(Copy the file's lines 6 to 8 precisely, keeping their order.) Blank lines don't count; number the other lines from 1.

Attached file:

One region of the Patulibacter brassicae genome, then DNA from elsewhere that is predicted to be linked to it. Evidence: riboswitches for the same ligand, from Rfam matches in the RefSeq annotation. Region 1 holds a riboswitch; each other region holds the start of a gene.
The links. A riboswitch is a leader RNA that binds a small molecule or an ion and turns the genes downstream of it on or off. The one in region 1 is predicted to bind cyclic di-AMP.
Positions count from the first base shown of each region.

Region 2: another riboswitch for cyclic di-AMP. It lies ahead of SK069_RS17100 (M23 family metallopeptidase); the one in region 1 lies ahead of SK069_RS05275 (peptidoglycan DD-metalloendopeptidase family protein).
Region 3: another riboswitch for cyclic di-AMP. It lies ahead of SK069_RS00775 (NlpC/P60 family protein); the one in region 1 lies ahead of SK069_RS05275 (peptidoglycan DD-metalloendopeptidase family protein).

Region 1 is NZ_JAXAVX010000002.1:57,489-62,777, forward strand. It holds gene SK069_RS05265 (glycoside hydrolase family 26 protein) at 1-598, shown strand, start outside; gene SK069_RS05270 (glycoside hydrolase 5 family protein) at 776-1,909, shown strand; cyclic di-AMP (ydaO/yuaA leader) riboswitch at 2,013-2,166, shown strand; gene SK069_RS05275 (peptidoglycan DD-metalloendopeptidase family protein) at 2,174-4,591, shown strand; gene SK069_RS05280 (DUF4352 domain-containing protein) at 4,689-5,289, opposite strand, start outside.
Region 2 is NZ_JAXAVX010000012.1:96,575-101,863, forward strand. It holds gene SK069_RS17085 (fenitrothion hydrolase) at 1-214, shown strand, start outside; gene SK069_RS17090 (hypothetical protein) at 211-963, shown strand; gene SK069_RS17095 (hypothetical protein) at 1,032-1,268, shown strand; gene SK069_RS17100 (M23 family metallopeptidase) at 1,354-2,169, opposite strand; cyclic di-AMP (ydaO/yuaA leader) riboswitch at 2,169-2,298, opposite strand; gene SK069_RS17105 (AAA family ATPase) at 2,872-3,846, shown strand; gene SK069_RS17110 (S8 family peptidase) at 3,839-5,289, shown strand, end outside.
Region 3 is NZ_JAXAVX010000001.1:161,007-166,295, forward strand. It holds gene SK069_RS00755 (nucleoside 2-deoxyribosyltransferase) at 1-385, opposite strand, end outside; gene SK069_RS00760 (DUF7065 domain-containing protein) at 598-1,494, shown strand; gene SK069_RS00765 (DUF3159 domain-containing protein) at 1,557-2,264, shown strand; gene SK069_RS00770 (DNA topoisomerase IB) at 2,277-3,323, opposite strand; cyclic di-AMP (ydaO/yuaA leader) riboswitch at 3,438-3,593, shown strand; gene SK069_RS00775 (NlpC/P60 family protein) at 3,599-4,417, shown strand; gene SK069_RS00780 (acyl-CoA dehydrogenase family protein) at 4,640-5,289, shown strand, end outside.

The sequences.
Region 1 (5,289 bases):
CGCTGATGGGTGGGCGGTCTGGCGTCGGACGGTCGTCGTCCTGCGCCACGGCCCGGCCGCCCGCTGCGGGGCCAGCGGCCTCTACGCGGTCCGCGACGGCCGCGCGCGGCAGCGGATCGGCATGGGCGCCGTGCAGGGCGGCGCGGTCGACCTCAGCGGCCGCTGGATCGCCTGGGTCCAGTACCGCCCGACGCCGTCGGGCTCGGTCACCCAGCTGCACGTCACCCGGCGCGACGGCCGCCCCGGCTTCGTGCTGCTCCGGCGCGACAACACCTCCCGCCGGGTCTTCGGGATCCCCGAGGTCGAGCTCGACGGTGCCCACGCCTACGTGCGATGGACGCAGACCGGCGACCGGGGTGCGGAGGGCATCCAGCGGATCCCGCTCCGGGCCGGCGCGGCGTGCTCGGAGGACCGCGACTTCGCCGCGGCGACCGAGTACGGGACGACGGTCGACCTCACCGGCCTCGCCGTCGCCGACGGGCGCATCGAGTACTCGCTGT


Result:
Region 1 is NZ_JAXAVX010000002.1:57,489-62,777, forward strand. It holds gene SK069_RS05265 (glycoside hydrolase family 26 protein) at 1-598, shown strand, start outside; gene SK069_RS05270 (glycoside hydrolase 5 family protein) at 776-1,909, shown strand; cyclic di-AMP (ydaO/yuaA leader) riboswitch at 2,013-2,166, shown strand; gene SK069_RS05275 (peptidoglycan DD-metalloendopeptidase family protein) at 2,174-4,591, shown strand; gene SK069_RS05280 (DUF4352 domain-containing protein) at 4,689-5,289, opposite strand, start outside.
Region 2 is NZ_JAXAVX010000012.1:96,575-101,863, forward strand. It holds gene SK069_RS17085 (fenitrothion hydrolase) at 1-214, shown strand, start outside; gene SK069_RS17090 (hypothetical protein) at 211-963, shown strand; gene SK069_RS17095 (hypothetical protein) at 1,032-1,268, shown strand; gene SK069_RS17100 (M23 family metallopeptidase) at 1,354-2,169, opposite strand; cyclic di-AMP (ydaO/yuaA leader) riboswitch at 2,169-2,298, opposite strand; gene SK069_RS17105 (AAA family ATPase) at 2,872-3,846, shown strand; gene SK069_RS17110 (S8 family peptidase) at 3,839-5,289, shown strand, end outside.
Region 3 is NZ_JAXAVX010000001.1:161,007-166,295, forward strand. It holds gene SK069_RS00755 (nucleoside 2-deoxyribosyltransferase) at 1-385, opposite strand, end outside; gene SK069_RS00760 (DUF7065 domain-containing protein) at 598-1,494, shown strand; gene SK069_RS00765 (DUF3159 domain-containing protein) at 1,557-2,264, shown strand; gene SK069_RS00770 (DNA topoisomerase IB) at 2,277-3,323, opposite strand; cyclic di-AMP (ydaO/yuaA leader) riboswitch at 3,438-3,593, shown strand; gene SK069_RS00775 (NlpC/P60 family protein) at 3,599-4,417, shown strand; gene SK069_RS00780 (acyl-CoA dehydrogenase family protein) at 4,640-5,289, shown strand, end outside.